nonvenomous snake

You know a lot of people don’t know this but…

A new chapter in the wild began today for 26 eastern indigo snakes reared at the Zoo in the latest milestone in a conservation partnership to restore a native species to its original range. In a collaboration between Zoo Atlanta, the Central Florida Zoo’s Orianne Center for Indigo Conservation and Auburn University, the snakes were released into the Conecuh National Forest near Andalusia, Alabama, on July 14, 2017.

Previously to the beginning of a reintroduction effort, the eastern indigo snake had not been sighted in the wild in Alabama in around 50 years. The snakes are a keystone species of the longleaf pine-wiregrass and sandhills ecosystem, and their reintroduction carries significant positive ecological benefits for the national forest.

Zoos are known for their conservation work on other continents around the world, but conservation begins in our own backyards. This is a notable example of a project that continues to have a direct impact on re-establishing an iconic species in its native range.

Our Zoo has reared more than 80 eastern indigo snakes for the reintroduction program, which is a cooperation among stakeholders throughout the Southeast. Additional project partners include the Alabama Department of Natural Resources, Georgia Department of Natural Resources, U.S. Fish and Wildlife Service, the Florida Fish and Wildlife Commission and The Nature Conservancy.

The newest group of reintroduced snakes had been reared here since 2015. As they had been designated for release into the wild, the young snakes received care and feeding in behind-the-scenes facilities where they had limited interactions with humans. In this environment, the snakes were able to grow to a size capable of avoiding many of the predators that feed on juvenile snakes.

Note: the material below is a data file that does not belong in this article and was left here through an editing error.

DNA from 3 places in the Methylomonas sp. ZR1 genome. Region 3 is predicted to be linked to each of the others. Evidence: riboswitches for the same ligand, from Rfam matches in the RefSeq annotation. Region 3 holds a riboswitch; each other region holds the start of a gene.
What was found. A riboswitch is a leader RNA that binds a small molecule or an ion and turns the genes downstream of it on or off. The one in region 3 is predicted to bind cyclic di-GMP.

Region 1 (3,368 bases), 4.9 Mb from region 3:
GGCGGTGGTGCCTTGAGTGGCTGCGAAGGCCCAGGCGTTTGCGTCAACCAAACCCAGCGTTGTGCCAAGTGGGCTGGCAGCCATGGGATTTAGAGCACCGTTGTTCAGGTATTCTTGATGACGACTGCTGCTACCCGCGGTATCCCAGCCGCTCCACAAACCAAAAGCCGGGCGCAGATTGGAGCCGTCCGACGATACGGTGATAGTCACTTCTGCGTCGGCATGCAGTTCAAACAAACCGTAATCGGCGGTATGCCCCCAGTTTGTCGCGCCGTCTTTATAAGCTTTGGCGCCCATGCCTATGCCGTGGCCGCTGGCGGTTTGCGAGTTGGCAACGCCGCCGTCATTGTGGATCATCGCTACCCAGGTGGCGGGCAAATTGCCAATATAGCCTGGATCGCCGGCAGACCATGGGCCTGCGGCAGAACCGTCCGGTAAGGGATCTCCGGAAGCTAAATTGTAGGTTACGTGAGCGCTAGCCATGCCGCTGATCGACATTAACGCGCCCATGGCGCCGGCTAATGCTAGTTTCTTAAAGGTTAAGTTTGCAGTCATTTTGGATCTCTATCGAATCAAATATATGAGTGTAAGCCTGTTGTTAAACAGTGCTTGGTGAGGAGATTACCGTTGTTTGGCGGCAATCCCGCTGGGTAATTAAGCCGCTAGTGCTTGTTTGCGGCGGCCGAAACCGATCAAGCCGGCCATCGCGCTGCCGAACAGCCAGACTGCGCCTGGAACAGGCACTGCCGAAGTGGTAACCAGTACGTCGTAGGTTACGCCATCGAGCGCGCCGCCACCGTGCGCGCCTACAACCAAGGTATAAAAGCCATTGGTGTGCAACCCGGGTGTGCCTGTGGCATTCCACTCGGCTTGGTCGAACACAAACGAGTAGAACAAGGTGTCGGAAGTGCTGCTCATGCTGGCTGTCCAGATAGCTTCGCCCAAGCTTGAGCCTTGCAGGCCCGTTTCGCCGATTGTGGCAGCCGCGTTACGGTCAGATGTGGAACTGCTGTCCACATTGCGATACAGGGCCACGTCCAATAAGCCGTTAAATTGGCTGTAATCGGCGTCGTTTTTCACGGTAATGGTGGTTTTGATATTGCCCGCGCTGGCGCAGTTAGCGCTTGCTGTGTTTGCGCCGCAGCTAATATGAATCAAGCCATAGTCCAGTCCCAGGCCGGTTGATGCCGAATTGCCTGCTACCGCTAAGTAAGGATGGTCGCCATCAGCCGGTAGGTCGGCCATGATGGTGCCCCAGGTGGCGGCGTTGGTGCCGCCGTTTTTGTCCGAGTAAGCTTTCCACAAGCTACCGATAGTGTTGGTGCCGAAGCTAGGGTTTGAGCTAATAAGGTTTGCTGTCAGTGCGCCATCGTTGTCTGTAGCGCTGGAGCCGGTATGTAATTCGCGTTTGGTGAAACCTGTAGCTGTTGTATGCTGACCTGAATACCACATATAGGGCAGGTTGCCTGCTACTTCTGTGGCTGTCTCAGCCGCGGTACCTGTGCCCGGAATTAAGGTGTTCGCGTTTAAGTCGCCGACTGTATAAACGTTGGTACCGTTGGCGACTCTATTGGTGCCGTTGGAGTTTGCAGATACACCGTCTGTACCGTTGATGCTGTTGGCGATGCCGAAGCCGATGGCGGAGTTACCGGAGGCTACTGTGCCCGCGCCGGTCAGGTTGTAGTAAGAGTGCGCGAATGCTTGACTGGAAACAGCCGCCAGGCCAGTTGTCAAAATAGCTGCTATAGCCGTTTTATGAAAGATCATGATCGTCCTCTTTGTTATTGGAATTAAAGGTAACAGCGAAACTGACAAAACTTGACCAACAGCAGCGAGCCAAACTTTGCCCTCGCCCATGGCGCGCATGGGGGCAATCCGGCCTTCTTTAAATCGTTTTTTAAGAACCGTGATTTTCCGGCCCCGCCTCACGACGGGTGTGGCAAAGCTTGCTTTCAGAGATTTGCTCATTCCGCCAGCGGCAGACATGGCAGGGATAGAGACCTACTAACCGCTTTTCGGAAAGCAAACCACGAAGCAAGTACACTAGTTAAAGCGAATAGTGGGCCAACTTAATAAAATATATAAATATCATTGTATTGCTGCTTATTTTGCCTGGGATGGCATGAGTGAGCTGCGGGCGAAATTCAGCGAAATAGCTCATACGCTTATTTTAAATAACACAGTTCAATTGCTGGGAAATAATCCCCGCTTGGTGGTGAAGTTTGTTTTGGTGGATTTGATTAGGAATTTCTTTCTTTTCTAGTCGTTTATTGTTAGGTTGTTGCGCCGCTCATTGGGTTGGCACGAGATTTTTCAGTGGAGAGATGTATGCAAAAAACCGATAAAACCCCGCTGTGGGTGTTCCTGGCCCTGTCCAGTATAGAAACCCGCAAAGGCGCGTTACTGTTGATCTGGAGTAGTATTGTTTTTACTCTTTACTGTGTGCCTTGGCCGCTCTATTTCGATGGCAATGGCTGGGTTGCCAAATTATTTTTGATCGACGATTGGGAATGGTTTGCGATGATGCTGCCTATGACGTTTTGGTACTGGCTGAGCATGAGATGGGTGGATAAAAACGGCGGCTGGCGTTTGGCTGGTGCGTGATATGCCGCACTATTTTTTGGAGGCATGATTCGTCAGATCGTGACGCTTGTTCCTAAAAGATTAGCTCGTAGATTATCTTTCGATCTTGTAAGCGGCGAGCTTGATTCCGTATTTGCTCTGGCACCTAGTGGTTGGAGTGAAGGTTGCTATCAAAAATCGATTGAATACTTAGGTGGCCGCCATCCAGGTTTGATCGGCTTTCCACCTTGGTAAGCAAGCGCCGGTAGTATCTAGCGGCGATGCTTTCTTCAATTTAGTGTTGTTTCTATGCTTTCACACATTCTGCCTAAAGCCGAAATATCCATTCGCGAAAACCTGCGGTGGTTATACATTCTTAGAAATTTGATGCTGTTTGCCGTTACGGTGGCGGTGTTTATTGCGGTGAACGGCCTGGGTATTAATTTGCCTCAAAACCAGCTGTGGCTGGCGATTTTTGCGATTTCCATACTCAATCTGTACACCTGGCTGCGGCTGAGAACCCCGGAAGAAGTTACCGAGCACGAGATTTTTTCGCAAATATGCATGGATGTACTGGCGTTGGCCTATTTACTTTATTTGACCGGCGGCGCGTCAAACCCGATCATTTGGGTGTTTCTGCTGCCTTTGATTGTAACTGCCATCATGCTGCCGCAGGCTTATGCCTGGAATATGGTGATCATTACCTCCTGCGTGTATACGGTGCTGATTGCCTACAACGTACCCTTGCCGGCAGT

Prior to their release, the snakes received passive integrated responder tags (PIT) for identification. Preliminary results from tracking efforts have shown that previous groups of reintroduced snakes are surviving, thriving, and reproducing.

To date, more than 100 eastern indigo snakes have been released into Conecuh National Forest, a majority of which have been reared at the Zoo. The goal of the project is to release 300 snakes over a 10-year period at an average of 30 snakes a year.

The largest nonvenomous snake species in North America and a native of southern Georgia, Florida, Alabama, South Carolina and Mississippi, the eastern indigo snake has declined across its historic range with the destruction of its ecosystem. This decline is also observed in Georgia’s state reptile, the gopher tortoise, which creates burrows that are often used by eastern indigo snakes and other species.

Eastern indigo snakes play an additional valuable role in their environment by keeping other snake populations in check, as they are known to eat venomous species, including copperheads. These snakes are not constrictors; instead, they overpower their prey using the crushing force of their jaws.

To learn more things people dont realize about zoos here ~>

Zoos Queues

anonymous asked:

Will you talk to me about rhyncophis boulengeri my favourite of favourite of favourite animals.... Please?

Rhyncophis boulengeri or the Rhinoceros ratsnake is a nonvenomous snake in the family; Colubridae. 

R. boulengeri is an arboreal species that live in subtropic rainforests within Vietnam (some can be found within southern China), typically near bodies or running water like streams or rivers.